Our Gemara is discussing the concept of a contaminated sacrifice, pigul. If during one of the key acts of service there was intent to consume the sacrifice at the wrong time, the sacrifice becomes pigul—anyone who would eat from it deserves kareit. If there was an intent to eat from the sacrifice in the wrong place, the sacrifice is merely disqualified, it is not pigul. One who eats from it would not deserve kareit. The Mishnah taught that intent about an olive-size piece of meat can create pigul. If during the service the kohen declared, “I intend to eat an olive-size worth of the meat of this sacrifice at the wrong time,” the sacrifice would become pigul. Our Gemara wonders about a kohen who during the service said, “I intend to eat half an olive-size worth of meat at the wrong time, another half an olive-size worth in the wrong place, and another half an olive-size worth at the wrong time.” What is the status of the sacrifice? Do we say that the declared intent of half an olive-size worth at the wrong time was neutered fully by the intent of half an olive-size worth at the wrong place and the korban is pasul but not pigul? Or perhaps we say that the original intent of half an olive-size worth at the wrong time was merely put to sleep by the intent of half an olive-size worth at the wrong place, and once there was another intent for another half an olive-size worth at the wrong time the original intent for half an olive-size worth at the wrong time was reawakened? Then the sacrifice would be pigul. Rava proves from the laws of food transmitting impurity that the original intent of half an olive-size at the wrong place was merely put to sleep by the intent of half an olive at the wrong place, and the thought about the third half of an olive-size amount of meat reawakens the original intent and the sacrifice becomes pigul. We see from our Gemara that an original status gets reawakened when people return to it. Therefore, from our Gemara we should rule that in our case of the broker, the broker would not be entitled to a typical broker’s fee.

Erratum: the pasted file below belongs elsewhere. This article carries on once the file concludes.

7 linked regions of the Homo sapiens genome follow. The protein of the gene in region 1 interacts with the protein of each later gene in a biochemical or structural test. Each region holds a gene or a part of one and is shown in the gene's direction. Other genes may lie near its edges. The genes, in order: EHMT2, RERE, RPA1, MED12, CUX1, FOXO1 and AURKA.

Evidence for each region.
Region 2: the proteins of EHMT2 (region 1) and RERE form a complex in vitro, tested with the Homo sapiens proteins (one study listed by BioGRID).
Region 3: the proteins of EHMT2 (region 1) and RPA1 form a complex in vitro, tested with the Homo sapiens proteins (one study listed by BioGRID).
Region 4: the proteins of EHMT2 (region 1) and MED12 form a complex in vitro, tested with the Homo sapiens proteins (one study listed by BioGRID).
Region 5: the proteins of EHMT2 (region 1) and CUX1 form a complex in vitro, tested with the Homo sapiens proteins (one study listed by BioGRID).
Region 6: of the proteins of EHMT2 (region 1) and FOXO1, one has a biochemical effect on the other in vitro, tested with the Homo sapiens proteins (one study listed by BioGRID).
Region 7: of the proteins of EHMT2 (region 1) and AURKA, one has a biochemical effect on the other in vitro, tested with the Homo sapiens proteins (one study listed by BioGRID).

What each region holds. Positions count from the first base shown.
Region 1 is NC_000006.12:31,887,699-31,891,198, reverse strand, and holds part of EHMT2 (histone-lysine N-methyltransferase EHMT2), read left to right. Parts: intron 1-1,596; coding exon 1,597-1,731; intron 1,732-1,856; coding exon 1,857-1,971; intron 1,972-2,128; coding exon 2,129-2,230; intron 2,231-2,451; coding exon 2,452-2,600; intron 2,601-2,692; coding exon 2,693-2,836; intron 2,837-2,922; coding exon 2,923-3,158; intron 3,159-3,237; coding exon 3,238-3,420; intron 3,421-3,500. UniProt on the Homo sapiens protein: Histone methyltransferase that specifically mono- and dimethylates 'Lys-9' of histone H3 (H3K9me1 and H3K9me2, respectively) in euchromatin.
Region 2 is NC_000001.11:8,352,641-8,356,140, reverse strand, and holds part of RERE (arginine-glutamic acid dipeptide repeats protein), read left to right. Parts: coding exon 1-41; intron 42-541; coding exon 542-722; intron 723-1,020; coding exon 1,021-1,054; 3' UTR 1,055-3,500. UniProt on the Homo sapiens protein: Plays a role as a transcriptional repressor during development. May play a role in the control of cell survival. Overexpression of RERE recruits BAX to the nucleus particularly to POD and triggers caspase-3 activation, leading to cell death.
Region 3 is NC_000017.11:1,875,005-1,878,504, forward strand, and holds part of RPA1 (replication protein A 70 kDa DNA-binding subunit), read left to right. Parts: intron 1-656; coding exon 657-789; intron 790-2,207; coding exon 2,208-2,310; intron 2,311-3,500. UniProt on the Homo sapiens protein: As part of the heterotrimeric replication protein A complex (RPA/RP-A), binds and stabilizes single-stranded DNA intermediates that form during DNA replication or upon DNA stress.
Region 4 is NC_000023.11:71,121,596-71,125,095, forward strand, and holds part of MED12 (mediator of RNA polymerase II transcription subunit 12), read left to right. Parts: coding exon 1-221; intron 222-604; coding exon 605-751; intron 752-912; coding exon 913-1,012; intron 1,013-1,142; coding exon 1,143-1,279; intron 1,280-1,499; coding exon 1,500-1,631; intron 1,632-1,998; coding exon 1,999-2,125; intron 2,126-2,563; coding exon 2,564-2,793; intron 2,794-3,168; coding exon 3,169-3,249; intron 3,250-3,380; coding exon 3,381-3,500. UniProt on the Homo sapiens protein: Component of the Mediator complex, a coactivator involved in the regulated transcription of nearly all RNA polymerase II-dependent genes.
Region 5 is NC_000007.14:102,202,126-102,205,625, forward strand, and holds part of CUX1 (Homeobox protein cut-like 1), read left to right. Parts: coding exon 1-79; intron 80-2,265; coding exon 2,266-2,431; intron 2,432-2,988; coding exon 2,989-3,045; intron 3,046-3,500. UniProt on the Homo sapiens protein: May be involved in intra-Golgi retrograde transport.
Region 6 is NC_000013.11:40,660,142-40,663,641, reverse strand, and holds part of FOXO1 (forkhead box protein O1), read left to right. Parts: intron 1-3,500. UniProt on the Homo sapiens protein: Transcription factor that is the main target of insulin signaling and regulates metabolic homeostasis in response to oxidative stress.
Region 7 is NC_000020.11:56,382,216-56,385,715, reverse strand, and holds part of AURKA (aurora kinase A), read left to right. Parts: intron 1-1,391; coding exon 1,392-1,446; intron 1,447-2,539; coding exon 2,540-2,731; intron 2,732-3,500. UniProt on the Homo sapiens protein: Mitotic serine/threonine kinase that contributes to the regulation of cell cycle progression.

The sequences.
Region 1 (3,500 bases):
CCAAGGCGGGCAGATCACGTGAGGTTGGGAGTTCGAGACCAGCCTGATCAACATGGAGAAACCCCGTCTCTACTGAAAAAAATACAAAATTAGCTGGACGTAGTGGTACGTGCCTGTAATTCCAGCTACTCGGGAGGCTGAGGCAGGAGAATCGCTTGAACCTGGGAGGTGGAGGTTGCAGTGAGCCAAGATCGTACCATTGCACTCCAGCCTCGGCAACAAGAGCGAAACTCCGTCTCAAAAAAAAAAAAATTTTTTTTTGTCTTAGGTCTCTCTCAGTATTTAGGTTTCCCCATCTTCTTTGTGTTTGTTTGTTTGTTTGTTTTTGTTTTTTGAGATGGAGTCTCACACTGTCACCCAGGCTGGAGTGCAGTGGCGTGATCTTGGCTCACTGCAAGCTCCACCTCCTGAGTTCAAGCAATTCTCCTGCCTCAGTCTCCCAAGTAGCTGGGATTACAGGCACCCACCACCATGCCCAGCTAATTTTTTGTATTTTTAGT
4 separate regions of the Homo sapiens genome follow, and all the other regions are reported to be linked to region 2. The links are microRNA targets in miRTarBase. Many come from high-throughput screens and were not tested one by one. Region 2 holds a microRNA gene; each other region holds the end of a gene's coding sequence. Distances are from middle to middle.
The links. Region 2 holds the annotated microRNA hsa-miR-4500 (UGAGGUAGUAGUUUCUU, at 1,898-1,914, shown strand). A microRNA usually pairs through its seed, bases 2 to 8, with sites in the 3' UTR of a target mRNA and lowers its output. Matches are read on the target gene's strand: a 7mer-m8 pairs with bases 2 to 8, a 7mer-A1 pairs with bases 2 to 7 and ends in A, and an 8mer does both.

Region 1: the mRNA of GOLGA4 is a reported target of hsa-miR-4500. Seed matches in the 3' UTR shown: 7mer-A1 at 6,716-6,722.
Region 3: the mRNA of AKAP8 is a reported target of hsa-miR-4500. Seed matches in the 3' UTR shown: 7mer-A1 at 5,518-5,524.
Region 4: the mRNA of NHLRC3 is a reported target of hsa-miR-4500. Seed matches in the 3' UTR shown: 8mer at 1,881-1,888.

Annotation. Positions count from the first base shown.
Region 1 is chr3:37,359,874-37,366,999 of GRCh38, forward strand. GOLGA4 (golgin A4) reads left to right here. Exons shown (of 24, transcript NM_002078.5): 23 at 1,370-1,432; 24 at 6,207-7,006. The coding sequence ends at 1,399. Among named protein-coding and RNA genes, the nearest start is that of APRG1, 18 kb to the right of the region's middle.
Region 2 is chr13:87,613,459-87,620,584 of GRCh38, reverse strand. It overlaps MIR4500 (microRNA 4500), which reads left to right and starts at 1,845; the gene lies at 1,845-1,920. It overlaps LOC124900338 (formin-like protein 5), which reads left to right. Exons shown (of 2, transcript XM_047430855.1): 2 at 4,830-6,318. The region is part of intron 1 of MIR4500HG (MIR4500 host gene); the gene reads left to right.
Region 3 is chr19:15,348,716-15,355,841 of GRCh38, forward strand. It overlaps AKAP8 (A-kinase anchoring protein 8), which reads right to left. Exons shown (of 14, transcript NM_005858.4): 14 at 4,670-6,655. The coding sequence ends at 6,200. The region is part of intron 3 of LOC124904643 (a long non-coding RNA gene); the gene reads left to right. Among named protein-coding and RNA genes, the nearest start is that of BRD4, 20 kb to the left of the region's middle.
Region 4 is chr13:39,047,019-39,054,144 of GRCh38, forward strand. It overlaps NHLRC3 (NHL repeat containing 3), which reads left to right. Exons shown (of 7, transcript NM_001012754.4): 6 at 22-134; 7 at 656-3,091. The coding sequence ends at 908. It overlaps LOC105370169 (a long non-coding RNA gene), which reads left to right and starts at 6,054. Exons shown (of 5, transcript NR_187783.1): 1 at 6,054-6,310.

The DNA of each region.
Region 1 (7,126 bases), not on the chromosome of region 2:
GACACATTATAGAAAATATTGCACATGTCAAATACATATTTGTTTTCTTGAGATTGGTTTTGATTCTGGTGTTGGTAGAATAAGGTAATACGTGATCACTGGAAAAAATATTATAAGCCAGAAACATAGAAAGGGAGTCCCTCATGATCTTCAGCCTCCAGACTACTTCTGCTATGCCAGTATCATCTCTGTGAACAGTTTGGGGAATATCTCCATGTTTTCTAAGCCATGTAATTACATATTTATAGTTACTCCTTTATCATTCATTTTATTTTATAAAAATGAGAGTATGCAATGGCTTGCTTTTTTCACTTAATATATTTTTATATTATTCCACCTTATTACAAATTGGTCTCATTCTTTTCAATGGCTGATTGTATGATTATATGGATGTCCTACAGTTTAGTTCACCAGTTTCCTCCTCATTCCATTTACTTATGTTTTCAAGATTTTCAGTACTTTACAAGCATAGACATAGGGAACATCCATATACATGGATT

Ultimately, Avnei Chefetz limits his ruling.

His ruling makes sense if a person sold the apartment and within the year is repurchasing his apartment. If his repurchase is within the year, his connection to the apartment had not been fully lost prior to the repurchase and we cannot treat the broker as a broker would normally be treated. But, if more than a year elapsed from when he first sold the apartment, the buyer is like everyone else. His connection to the apartment was fully lost once a year passed. If after a year or more a broker reintroduced him to his old apartment, the broker would deserve to receive the typical broker’s fee of a percentage of the sale (Chashukei Chemed).

By Rabbi Zev Reichman

 Rabbi Zev Reichman teaches Daf Yomi in his shul, East Hill Synagogue.